A Bright Climate Future Shines in ‘What’s Possible’

Created specifically for, and presented to world leaders at the 2014 United Nations Climate Summit in New York, this cool short film portrays climate change as a challenging, but solvable problem. Written by Scott Z. Burns, and produced by Lyn Davis Lear, it features the narration of none other than Morgan Freeman and stirring music by composer Hans Zimmer. Its hopeful tone reminds me of the reboot of Cosmos which recently aired on FOX which also dealt in-part with global warming.

By itself, ‘What’s Possible’ is just a single, small step on our journey to dealing with man-made climate change. Hopefully, the world leaders who experienced it, understood its message and what it means for future generations. Time is growing ever-shorter to deal with climate change which will surely be humanity’s defining challenge for the next 50 years. As Carl Sagan said in his famous essay The Pale Blue Dot:

“The Earth is the only world known, so far, to harbor life. There is nowhere else, at least in the near future, to which our species could migrate. Visit, yes. Settle, not yet. Like it or not, for the moment, the Earth is where we make our stand.”

Will our species stand up as Carl said, or will we continue to be consumed with short-term monitory greed and political posturing? I prefer to think we’ll come to our senses and do, not only what’s possible, but what’s right.

Greenland’s Disappearing Ice Lakes

While the battle rages between climate deniers and the consensus of the scientific community, strange things are afoot in Greenland. The PBS series NOVA documents the country’s rapidly changing landscape with the help of survey photographer James Balog. Extreme Ice is broken into six parts but the most ominous segment deals with Greenland’s strange disappearing lakes.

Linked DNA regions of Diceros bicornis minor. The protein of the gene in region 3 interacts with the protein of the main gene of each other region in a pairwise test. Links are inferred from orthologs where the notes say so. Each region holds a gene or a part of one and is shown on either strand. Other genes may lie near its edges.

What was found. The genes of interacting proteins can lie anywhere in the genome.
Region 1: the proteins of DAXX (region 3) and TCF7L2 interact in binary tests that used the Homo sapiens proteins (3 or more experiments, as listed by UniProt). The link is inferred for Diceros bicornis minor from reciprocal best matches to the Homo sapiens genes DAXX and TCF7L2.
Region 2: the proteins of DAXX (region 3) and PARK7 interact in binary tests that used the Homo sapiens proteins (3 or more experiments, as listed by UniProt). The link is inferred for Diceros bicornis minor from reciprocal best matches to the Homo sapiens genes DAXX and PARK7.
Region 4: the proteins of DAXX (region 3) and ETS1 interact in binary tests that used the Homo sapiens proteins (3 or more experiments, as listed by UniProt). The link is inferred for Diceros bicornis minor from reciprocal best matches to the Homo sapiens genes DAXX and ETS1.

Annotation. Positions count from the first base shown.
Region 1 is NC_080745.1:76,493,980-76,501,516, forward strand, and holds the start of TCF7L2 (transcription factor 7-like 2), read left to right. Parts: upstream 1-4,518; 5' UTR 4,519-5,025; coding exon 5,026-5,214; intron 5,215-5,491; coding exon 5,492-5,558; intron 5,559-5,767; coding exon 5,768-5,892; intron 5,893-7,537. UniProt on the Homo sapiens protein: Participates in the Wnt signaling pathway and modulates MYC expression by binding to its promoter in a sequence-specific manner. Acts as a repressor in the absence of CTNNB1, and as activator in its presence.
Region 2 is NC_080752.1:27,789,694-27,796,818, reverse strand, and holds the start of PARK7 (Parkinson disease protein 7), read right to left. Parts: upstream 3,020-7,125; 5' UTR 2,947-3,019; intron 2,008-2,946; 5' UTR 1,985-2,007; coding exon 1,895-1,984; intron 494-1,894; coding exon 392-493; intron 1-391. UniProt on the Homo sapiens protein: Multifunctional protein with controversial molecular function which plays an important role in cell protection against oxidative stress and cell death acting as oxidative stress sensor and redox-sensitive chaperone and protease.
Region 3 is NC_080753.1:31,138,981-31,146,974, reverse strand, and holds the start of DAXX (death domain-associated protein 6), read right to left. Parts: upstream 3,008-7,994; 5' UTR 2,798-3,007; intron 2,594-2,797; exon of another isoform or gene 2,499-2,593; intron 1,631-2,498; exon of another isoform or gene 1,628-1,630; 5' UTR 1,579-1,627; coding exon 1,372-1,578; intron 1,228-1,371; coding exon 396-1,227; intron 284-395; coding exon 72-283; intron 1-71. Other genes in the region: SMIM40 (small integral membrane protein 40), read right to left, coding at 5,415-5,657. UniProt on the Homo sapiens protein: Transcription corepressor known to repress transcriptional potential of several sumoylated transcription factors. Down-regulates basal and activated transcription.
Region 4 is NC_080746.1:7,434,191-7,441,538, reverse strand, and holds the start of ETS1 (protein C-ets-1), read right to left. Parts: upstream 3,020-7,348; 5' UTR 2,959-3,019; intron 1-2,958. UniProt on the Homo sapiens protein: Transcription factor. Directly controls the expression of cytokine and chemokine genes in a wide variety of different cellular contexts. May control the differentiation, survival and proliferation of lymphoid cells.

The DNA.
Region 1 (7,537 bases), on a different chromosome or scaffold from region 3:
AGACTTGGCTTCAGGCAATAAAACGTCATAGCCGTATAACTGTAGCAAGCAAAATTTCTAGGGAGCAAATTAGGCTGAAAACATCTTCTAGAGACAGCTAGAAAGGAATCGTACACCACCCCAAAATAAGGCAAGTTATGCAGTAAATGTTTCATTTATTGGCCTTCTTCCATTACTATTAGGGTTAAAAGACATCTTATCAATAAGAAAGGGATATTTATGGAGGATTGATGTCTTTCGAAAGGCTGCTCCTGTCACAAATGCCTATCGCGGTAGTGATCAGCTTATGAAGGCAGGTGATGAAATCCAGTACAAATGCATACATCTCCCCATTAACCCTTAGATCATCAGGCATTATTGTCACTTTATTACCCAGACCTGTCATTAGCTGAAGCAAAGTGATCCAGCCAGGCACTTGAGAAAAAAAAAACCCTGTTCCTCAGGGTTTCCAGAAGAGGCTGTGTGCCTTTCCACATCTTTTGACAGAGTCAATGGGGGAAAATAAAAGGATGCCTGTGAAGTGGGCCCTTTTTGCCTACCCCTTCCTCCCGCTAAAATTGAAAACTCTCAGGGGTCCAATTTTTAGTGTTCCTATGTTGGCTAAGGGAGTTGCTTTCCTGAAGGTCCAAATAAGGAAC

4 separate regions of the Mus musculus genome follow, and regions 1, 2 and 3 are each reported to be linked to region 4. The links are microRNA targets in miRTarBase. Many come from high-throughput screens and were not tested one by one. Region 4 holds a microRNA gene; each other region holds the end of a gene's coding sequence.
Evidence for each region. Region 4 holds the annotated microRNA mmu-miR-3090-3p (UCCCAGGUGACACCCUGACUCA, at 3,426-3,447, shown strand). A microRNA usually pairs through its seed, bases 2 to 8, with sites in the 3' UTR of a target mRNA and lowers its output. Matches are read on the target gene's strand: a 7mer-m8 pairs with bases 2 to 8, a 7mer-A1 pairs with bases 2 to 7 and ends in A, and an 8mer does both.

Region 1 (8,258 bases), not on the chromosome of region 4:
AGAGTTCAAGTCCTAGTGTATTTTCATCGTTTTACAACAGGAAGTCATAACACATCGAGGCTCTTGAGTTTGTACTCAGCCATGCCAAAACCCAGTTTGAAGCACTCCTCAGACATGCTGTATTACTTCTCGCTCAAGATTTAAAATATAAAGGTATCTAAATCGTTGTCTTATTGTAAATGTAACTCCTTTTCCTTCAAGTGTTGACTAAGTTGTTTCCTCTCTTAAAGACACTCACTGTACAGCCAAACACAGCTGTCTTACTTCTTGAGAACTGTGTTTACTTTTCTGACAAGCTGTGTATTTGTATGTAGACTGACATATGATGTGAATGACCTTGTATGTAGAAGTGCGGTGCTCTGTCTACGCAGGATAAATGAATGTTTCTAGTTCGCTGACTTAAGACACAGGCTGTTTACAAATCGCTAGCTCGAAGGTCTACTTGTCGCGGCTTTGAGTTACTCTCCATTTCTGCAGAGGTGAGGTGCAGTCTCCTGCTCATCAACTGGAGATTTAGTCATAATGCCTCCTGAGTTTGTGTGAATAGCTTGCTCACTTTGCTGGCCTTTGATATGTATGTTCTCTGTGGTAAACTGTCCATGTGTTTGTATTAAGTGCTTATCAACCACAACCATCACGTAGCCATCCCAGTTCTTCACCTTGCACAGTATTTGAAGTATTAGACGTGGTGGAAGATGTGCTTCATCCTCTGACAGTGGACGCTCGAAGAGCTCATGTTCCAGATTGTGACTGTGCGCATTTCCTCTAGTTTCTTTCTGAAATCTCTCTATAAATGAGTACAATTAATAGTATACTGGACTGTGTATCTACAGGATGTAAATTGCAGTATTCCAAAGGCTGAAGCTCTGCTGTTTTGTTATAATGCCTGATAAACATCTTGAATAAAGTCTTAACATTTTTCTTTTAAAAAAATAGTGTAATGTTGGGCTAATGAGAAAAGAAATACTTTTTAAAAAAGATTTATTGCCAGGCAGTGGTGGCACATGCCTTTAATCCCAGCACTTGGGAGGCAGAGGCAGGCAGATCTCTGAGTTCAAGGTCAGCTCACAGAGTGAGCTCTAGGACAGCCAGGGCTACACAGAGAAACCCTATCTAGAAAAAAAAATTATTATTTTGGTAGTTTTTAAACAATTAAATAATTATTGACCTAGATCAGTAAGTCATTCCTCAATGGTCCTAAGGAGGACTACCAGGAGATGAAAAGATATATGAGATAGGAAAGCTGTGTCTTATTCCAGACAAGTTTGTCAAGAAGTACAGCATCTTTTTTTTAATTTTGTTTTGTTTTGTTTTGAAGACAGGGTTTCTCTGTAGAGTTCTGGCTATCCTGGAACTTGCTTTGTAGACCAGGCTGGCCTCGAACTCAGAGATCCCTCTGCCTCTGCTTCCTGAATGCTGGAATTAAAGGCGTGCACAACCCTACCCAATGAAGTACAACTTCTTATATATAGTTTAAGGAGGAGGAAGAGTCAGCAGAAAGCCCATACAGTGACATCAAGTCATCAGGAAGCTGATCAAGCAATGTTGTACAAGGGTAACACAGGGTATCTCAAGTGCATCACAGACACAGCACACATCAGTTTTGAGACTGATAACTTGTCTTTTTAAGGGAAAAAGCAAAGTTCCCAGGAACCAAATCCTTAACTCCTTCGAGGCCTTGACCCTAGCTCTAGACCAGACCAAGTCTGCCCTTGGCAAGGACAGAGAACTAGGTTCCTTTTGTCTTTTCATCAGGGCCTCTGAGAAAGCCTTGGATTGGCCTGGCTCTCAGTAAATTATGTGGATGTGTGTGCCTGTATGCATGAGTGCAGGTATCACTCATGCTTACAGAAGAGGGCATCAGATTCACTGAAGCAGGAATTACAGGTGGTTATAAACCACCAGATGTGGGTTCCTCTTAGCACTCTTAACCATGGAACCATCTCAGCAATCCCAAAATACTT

In recent years the summer melt season in Greenland has grown hotter and now lasts two weeks longer than it did only a decade ago. This has resulted in huge, fresh water lakes forming on the ice sheet surface. Some of these lakes are miles in diameter and up to 50 feet deep. Although these melt lakes contain hundreds of thousands of gallons of water, satellite imagery has recorded their disappearances in just the span of a few hours. Years ago it was believed the water was simply re-absorbed into the surrounding ice, but recent surveys have discovered something more dangerous. The water is boring down through the ice to the bedrock below and lubricating the entire ice sheet of Greenland. The implications of this, if true, are staggering.

One such amazing lake event was witnessed first hand by the NOVA team and documented for the special. The entire 60 minute broadcast is available on the PBS website and is worth your time. Watching these incredible frozen landscape melt away is strangely beautiful but deeply unsettling. As climate skeptics dominate the media and introduce measures in government bent on denying action to stop the effects of man-made warming, Greenland is slowly but surely slipping away. The debate about what’s causing climate change may never end, but the real question now is what are we doing to prepare for the coming disaster?